Guest movie review

Now that I’ve gone over the major ideas, I’m going to space out the “programming without math” posts to a more infrequent schedule. As I implement things, I’ll post updates here so you can play with them for yourself.

Meanwhile, I wrote my first on-line guest movie review. How exciting!! I’m not sure that it’s exactly what they were looking for when they asked me to write a movie review, but it sure was fun to write. It appears as the December 17 post at smex.me.

Oh, what the heck. I’ll just reprint it here:


I was in Europe because I had taken part in a forum on public policy, which started in Stockholm and then proceeded by train to Oslo so we could see the Nobel Peace Prize concert — the one that honored our president. I’m from New York, which is almost the same as being from the U.S. — one of the major differences being that we actually like this president, which I am told makes us more like Europeans.

The public forum in Stockholm was great because we got to hear all of the policy experts from the U.S. and Great Britain get up, one after another, and talk about what fabulous and perfect jobs they are doing. I can tell you that it was a great relief to hear that these people are all doing fabulous and perfect jobs, and I wanted to share that with you, in case you had been harboring any doubts.

The Nobel Peace Prize concert was fascinating, partly because Obama wasn’t, well, actually there, which made the whole thing really funny and surreal. Everyone was congratulating him, smiling like crazy and telling him what a great guy he was, whereas, in truth, Elvis had left the building — the birthday boy had flown back to Washington that morning, not even staying long enough for a nice lunch with the King.

This level of contradiction seemed to suit the occasion perfectly, since Barack Obama’s acceptance speech for having just won the Nobel Peace Prize was a forceful and rather intense declaration that the United States of America has the right to wage war on Afghanistan or any other darned country, if it thinks that’s the right thing to do. I’m not really sure how well any of that went down in Oslo, but I’ll bet it went over great in Nebraska. Although I’m not really sure anybody in Nebraska was listening.

All of which leads to “In the Loop”, which rather appropriately is about the people in the U.S. and British governments who set public policy about whether to go to war. I felt eminently qualified to enjoy this film, after all the inspirational talks I’d attended in Stockholm. Although, as it turned out, those talks really didn’t prepare me for this movie. But more on that later.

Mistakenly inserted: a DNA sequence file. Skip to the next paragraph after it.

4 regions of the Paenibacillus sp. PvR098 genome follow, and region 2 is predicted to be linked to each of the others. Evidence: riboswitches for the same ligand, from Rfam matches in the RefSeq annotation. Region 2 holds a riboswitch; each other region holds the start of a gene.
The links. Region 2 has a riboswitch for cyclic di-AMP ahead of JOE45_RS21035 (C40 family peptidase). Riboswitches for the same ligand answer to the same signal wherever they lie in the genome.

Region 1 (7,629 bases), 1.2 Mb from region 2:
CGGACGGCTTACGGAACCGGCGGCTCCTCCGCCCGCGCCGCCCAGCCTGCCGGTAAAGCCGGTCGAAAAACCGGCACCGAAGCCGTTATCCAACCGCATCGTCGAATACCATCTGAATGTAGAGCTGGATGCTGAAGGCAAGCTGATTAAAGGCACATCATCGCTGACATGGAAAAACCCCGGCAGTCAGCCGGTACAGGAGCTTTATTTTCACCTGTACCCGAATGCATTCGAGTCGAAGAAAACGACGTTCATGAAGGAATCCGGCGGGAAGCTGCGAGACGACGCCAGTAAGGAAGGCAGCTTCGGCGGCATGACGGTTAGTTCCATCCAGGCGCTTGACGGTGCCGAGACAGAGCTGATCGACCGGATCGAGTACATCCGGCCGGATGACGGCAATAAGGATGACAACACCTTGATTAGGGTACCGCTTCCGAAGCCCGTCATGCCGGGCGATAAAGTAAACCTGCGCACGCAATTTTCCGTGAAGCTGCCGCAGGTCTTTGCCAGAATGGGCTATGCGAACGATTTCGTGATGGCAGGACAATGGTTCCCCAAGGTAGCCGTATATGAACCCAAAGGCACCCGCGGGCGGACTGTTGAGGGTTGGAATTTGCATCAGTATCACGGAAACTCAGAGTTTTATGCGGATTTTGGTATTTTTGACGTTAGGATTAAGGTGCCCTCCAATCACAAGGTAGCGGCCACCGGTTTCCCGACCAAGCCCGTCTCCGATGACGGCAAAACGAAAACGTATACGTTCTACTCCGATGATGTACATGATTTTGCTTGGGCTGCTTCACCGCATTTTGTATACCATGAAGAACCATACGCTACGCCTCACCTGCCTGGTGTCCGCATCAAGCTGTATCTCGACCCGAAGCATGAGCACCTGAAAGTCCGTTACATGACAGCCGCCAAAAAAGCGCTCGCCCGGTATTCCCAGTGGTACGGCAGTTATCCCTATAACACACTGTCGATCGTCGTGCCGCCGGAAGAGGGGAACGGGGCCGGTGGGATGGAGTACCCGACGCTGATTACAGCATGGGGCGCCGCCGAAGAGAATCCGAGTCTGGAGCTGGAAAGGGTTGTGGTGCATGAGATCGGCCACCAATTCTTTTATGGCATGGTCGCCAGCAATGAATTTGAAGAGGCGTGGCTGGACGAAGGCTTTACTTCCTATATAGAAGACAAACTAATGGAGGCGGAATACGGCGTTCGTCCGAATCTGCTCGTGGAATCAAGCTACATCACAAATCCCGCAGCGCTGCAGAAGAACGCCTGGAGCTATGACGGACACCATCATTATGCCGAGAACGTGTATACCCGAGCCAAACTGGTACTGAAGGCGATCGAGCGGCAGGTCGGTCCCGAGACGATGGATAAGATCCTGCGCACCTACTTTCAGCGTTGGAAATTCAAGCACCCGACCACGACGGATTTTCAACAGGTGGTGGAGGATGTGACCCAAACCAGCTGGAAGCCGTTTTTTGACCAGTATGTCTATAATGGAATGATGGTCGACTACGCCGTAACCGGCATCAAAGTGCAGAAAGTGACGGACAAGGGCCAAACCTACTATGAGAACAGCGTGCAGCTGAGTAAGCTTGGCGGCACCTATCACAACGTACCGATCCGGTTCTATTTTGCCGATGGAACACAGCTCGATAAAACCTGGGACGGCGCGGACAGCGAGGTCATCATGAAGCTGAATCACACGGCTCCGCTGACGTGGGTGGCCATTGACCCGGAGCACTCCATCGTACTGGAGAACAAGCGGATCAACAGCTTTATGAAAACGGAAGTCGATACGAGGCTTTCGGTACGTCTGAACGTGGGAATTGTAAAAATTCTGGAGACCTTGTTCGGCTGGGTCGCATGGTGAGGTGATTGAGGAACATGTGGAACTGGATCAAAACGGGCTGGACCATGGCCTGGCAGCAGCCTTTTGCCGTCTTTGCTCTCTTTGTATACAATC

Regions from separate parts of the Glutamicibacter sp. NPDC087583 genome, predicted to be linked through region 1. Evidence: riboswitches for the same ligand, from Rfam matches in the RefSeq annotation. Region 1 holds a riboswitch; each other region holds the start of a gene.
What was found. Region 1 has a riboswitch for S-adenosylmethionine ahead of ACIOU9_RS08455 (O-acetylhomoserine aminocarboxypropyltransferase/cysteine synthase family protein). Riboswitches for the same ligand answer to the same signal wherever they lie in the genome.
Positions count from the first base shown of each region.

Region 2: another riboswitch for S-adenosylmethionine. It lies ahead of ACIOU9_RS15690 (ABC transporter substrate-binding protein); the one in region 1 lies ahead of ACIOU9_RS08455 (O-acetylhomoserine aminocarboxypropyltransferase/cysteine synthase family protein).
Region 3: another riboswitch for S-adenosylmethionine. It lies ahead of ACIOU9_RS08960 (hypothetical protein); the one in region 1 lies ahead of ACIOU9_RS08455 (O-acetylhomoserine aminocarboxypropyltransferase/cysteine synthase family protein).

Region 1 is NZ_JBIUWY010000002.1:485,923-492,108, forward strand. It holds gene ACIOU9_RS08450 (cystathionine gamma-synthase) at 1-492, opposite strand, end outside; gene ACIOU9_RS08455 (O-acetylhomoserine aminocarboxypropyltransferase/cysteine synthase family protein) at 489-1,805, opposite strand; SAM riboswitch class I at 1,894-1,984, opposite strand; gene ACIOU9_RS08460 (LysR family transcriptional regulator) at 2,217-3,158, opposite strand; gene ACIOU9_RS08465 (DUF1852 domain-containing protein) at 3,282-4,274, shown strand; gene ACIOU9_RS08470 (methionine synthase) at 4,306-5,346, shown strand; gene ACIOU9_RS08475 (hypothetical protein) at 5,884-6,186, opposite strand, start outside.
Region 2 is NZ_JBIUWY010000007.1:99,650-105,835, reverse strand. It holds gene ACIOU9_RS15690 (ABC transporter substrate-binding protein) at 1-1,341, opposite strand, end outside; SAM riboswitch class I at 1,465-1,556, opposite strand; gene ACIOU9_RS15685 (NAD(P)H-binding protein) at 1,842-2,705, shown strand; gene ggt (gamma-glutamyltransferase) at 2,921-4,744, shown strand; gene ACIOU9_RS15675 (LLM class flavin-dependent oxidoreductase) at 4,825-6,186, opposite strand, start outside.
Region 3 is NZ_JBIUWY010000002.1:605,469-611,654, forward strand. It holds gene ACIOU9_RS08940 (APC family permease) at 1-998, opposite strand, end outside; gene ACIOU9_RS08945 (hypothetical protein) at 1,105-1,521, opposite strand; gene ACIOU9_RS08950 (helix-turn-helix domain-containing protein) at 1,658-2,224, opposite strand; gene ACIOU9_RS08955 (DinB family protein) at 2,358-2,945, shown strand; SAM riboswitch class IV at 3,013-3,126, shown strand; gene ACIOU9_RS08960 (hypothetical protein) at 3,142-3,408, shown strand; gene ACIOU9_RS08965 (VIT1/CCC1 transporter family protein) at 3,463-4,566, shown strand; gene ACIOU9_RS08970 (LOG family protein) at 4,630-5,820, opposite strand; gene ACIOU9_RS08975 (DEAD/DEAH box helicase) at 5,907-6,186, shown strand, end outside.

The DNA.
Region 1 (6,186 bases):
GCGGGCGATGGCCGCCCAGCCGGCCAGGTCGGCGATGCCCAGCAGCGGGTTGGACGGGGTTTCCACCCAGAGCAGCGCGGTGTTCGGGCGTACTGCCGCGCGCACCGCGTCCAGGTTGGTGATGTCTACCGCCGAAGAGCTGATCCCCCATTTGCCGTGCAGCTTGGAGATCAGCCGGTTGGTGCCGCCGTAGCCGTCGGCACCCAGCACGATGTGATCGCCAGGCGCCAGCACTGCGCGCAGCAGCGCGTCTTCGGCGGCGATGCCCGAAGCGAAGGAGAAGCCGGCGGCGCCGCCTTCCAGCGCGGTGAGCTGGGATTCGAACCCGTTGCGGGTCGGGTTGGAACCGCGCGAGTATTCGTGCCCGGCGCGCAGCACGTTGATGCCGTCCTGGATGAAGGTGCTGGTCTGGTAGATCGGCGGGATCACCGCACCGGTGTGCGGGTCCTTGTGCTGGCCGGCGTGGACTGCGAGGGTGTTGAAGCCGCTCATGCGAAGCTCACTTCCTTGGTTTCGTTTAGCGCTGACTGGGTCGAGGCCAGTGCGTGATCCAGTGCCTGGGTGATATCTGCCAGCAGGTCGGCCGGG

I was told by my friends Manuela and Gerald about this lovely tradition of Opera employees, or former Opera employees, or FOEs (friends of Opera employees), seeing an English language movie every Sunday evening, after which somebody gets volunteered to write a review about the experience. In this case that somebody turned out to be me. My fellow friends and FOEs took great pains to instruct me that the review doesn’t actually need to be just about the movie, and you can see that I have taken those instructions to heart.

Even before the movie started the stage had been set. We all met in a pub for a pre-film pint. When I first got there the only other person was a really nice chap from England. I asked him what were the good beers here. At which point the man’s face assumed an expression of exquisite sadness, and with a mournful air my new friend gently explained to me that there are only four types of beer in all of Norway. I took in the enormity of this statement, and in that moment we, the New Yorker and the man from London, formed a bond of common tragedy, a shared understanding of the infinitely sad absurdity of existence.

Which was a perfect lead in to the movie. For it turns out that if “In the Loop” bears any relationship to reality, then all of those nice policy wonks giving speeches in Stockholm had been lying through their teeth. Like just about any decent British comedy, this film presents such a dark and thoroughly dystopian view of the world, such a depth of pervasive cynicism and despair about all received truths and deeply cherished childhood ideals, that to sit through it is to watch your very faith in the world melt away like a chocolate easter bunny in hell.

Which is to say that it is a very, very funny movie. Brilliant writing, wonderful editing, fantastic level of ensemble acting across the board. As we sat there in the little Oslo theater, watching the realization of every most deeply held fear about the sheer incompetence and venality of the people who work in government and make life-or-death decisions about whether or not to go to war, we were laughing our heads off at one insanely clever line of dialog after another. By the end credits there wasn’t a dry seat in the house.

See it, it’s fun. You’ll have a nice time.

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